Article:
(Reuters) – Most ride-hail workers in Seattle are part-time drivers whose earnings are roughly in line with the city’s median, a study of data provided by Uber and Lyft showed, defying some perceptions of drivers working full-time for little pay.
The Cornell University study, published on Monday, comes as lawmakers in several U.S. cities and states debate the future of the gig economy and whether workers should be treated as employees rather than independent contractors.
The study examined 14,000 drivers during one week in October 2019 and showed that 75% of Seattle drivers work fewer than 20 hours per week, with only 5% working full-time. The authors say it was the first time real-world data directly provided by Uber Technologies Inc <UBER.N> and Lyft Inc <LYFT.O> has been analyzed.
The median driver earned roughly $23.30 per hour after expenses and including tips, compared with Seattle’s median of roughly $25.50. But 8% of drivers earned less than Seattle’s minimum wage of about $16, with that share significantly larger among those who drive only occasionally.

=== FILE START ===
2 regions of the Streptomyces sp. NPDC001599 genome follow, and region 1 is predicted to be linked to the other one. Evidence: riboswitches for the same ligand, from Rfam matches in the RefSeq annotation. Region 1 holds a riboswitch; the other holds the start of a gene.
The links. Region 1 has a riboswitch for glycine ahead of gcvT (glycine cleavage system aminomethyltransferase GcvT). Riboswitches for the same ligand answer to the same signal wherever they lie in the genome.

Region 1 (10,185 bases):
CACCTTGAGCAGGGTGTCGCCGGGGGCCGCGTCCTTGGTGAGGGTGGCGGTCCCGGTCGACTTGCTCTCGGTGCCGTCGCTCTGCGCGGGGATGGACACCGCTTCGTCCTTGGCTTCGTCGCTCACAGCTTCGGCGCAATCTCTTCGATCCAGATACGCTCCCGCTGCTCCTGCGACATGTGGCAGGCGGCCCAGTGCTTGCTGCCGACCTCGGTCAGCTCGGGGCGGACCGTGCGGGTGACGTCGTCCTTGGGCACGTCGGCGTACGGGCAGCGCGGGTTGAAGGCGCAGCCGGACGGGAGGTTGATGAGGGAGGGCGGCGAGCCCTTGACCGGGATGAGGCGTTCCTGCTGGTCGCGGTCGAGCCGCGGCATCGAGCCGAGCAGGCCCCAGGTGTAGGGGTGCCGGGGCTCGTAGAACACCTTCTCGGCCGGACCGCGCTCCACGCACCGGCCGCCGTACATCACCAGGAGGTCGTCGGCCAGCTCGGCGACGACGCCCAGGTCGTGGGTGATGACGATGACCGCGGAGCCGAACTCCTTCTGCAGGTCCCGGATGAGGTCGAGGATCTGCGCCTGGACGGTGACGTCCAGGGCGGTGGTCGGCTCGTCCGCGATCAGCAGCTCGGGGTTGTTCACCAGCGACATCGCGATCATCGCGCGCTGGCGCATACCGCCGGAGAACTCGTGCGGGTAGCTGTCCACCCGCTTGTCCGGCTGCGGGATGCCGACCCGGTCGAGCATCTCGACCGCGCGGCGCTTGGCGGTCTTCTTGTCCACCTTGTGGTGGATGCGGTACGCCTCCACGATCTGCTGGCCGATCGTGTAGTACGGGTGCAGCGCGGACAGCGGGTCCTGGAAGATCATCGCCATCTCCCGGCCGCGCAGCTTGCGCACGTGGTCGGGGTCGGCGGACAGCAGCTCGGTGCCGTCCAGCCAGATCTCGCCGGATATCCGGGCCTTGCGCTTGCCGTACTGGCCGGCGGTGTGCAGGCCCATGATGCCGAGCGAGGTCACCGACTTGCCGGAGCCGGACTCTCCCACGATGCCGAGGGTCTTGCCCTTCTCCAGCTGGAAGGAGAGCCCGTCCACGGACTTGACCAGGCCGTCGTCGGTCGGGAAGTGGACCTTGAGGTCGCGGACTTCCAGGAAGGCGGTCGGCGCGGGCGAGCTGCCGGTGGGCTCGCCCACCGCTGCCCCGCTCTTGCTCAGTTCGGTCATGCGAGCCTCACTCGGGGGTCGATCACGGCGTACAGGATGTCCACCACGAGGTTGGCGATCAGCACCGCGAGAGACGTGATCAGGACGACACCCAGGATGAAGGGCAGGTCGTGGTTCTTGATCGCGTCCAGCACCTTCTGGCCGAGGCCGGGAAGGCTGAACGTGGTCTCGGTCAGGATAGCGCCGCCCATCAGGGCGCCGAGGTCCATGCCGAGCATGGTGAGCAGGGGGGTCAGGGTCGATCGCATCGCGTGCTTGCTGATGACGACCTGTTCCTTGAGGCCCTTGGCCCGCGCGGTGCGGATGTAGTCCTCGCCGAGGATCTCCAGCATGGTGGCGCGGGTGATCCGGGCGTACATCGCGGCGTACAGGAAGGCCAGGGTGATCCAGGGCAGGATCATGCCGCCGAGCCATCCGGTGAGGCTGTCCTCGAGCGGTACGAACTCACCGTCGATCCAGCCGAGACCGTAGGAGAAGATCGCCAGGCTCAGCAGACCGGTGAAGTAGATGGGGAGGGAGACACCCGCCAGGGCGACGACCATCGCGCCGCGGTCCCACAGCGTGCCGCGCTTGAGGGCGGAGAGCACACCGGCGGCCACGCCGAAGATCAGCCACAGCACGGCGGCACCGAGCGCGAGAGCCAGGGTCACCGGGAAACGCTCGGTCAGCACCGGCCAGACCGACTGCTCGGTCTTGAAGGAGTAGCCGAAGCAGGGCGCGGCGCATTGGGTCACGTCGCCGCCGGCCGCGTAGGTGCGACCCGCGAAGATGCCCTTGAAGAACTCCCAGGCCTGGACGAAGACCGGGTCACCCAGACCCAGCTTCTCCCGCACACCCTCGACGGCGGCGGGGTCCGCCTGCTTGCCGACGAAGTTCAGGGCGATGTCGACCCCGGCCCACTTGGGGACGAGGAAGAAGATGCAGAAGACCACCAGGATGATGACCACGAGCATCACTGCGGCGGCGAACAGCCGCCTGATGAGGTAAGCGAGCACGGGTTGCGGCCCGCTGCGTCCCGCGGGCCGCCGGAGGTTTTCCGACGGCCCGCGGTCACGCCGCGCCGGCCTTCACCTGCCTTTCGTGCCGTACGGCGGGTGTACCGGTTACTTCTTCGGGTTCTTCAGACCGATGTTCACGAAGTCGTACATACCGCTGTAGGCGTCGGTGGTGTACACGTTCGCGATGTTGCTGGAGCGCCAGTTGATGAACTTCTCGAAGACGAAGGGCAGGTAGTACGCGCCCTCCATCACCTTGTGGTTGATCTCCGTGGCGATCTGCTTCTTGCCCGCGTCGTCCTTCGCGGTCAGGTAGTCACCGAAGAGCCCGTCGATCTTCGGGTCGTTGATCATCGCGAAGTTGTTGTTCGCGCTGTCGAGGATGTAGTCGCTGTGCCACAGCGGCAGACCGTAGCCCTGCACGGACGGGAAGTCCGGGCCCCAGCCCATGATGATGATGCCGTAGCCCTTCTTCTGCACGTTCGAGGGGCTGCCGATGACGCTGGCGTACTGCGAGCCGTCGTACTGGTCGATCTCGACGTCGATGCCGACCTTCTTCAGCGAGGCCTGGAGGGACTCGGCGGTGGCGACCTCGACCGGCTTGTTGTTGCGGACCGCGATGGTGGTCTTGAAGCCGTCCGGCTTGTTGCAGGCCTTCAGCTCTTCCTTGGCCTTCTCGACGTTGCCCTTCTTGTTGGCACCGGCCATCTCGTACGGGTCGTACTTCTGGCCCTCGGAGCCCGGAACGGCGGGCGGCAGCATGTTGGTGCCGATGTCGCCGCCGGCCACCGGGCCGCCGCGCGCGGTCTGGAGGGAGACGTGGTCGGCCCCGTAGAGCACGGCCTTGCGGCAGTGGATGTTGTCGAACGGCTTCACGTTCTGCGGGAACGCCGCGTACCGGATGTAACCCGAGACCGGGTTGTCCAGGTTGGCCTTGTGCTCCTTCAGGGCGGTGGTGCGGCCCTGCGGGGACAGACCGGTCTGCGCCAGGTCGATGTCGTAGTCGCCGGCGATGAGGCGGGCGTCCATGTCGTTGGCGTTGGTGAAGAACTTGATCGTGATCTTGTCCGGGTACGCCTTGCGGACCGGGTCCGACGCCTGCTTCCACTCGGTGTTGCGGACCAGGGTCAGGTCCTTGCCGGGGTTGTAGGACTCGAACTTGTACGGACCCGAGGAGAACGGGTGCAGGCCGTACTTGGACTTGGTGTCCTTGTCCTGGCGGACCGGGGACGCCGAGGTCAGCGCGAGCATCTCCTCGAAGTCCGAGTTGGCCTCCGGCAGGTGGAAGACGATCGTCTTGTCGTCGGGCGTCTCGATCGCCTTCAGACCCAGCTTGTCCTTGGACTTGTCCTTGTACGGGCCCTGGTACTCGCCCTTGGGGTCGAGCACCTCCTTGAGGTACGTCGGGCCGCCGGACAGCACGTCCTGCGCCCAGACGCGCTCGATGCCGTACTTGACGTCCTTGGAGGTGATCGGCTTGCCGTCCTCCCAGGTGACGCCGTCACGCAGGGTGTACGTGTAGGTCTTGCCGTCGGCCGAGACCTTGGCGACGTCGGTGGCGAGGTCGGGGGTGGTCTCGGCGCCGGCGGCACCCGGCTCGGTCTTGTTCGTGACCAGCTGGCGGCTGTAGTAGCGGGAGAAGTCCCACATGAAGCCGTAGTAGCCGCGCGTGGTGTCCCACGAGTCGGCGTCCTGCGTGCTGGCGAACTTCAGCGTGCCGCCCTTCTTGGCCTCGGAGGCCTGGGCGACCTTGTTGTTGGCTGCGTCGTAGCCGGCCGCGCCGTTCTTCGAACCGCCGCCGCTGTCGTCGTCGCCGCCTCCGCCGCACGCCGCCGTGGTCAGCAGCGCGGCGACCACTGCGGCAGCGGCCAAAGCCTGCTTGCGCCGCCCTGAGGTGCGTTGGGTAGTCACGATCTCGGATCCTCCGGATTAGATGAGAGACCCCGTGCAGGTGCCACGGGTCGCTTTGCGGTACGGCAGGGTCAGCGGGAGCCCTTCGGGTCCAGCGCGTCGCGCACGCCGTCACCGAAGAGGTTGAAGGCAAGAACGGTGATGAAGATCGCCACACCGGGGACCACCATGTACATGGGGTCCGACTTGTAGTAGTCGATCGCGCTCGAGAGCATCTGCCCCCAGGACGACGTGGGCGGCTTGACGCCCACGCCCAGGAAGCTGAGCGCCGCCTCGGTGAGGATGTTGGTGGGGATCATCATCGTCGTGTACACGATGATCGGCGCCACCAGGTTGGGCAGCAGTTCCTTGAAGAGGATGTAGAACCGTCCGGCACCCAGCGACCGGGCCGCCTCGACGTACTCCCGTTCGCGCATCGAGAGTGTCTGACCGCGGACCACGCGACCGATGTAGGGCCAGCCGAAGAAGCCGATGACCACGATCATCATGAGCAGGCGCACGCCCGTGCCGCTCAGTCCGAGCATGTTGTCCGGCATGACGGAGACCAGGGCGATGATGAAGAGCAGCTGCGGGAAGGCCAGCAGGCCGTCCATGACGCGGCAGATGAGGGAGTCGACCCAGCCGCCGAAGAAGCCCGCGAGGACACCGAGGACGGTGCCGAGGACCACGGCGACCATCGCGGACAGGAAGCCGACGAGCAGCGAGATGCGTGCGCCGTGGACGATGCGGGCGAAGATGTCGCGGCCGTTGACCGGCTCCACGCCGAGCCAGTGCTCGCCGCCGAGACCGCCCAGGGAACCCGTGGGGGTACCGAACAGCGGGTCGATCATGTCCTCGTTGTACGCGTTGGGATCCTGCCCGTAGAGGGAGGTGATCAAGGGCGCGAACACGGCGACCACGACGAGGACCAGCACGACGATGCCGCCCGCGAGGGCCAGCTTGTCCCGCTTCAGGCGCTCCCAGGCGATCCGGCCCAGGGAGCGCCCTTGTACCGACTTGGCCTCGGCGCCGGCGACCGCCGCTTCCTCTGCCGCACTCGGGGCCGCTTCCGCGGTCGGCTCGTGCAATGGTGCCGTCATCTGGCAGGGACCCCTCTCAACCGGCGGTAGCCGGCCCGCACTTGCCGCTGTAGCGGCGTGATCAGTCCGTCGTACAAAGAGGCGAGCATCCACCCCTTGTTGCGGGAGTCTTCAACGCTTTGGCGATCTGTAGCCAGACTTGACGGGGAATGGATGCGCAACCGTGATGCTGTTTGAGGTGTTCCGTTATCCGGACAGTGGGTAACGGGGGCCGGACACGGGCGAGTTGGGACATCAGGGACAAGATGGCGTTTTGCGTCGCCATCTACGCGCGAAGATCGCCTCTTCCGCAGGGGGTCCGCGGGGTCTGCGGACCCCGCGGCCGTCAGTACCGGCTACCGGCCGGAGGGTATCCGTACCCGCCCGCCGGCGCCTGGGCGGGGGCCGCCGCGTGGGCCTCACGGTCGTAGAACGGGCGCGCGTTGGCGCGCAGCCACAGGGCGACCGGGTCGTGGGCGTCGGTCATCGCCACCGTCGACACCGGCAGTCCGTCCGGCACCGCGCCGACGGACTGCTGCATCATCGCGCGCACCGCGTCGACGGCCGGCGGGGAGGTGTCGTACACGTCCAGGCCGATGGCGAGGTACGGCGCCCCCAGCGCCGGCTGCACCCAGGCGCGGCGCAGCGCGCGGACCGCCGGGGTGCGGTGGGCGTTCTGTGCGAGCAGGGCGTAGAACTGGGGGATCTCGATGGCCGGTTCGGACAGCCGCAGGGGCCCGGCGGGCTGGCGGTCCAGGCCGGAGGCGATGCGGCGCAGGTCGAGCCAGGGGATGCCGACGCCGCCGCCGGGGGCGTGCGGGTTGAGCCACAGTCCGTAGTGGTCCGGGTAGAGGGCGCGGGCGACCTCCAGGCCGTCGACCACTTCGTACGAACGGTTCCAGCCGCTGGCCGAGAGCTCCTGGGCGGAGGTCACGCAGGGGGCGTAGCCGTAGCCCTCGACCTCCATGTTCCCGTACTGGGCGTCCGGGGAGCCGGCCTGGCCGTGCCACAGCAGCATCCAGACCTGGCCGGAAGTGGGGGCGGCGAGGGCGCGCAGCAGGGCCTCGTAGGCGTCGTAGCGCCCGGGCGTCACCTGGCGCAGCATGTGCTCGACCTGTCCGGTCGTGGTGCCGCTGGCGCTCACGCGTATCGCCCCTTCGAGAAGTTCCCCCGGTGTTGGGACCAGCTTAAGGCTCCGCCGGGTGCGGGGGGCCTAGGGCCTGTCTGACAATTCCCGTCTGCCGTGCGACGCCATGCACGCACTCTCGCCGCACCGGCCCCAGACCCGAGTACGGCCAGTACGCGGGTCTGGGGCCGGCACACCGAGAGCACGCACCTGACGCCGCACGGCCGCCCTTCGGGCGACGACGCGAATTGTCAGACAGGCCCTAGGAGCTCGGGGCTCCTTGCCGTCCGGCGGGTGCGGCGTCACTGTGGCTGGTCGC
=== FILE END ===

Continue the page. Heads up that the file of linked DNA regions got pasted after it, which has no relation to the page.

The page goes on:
The companies paid to cover the university’s research-associated costs, but did not influence the study’s methodology or outcome, Louis Hyman, a Cornell professor and the lead author, said in an interview on Wednesday.
Hyman said the findings surprised him, as he expected most drivers to be seriously underpaid, but added policymakers might consider an earnings floor to address those making below minimum wage.
The Cornell study has been criticized by two researchers at the University of California, Berkeley, and New York’s New School, who also analyzed the Seattle ride-hailing market.
Using city data and a driver survey, the researchers found drivers net only about $9.70 an hour, with a third of all drivers working more than 32 hours per week. The researchers said Cornell wrongly included tips and excluded some of the time drivers spend waiting for a trip request.
Hyman responded that the other researchers wrongly calculated tax rates and said his study was based on comprehensive real-world data as opposed to a sample-sized survey.
(Reporting by Tina Bellon in New York; Editing by Matthew Lewis)